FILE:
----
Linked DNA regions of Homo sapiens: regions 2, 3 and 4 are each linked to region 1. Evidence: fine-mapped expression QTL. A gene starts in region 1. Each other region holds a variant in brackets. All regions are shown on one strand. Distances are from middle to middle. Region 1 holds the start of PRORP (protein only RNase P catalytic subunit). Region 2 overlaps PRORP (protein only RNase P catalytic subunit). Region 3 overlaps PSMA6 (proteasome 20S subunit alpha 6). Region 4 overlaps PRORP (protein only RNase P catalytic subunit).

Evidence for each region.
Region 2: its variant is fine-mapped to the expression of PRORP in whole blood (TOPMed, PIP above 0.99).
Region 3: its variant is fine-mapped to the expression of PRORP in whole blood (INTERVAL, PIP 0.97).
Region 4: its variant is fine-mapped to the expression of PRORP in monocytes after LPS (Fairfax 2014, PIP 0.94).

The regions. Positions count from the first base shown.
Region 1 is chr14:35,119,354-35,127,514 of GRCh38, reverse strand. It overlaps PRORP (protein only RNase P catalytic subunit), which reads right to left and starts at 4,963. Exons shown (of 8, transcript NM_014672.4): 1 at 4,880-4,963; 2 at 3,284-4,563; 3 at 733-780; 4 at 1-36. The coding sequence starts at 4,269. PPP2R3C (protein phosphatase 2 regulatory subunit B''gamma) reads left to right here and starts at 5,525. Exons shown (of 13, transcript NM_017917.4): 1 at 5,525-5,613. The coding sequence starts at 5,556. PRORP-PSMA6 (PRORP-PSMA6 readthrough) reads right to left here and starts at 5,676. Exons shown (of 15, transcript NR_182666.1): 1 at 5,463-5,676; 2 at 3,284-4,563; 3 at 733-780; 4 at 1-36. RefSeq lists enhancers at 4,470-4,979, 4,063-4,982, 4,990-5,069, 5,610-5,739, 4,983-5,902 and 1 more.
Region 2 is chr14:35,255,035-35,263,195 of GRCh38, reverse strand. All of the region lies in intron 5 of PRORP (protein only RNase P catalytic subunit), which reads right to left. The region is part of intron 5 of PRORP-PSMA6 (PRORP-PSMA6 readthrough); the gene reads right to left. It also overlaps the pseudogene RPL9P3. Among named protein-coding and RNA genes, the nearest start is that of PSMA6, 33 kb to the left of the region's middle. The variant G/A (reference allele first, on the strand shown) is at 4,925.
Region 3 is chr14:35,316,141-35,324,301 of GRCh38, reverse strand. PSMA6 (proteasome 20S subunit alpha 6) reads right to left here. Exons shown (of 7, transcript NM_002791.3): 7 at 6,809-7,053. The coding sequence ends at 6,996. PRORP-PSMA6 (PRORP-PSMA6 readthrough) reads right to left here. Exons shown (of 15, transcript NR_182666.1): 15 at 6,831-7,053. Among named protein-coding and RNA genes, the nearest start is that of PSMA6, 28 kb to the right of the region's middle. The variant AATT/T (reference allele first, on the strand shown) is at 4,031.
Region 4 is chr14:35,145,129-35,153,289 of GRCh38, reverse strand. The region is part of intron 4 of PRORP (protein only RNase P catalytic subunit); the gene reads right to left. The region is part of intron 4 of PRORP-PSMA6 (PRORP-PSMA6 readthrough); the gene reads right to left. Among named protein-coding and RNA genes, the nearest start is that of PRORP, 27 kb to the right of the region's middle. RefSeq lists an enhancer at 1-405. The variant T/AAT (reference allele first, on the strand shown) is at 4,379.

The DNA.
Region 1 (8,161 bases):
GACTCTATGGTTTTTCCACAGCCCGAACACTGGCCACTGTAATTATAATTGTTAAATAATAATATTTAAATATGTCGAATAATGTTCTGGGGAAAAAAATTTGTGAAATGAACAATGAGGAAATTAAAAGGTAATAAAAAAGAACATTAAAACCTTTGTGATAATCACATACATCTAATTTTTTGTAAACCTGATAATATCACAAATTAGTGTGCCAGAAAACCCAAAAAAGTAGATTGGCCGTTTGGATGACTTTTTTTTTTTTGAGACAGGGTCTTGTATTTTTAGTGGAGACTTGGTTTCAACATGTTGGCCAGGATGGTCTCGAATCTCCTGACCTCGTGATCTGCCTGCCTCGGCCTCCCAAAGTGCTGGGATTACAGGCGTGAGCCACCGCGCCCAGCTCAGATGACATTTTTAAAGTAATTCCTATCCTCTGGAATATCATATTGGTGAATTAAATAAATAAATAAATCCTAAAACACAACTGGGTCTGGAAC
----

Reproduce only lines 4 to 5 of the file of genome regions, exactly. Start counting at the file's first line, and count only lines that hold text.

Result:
Region 3: its variant is fine-mapped to the expression of PRORP in whole blood (INTERVAL, PIP 0.97).
Region 4: its variant is fine-mapped to the expression of PRORP in monocytes after LPS (Fairfax 2014, PIP 0.94).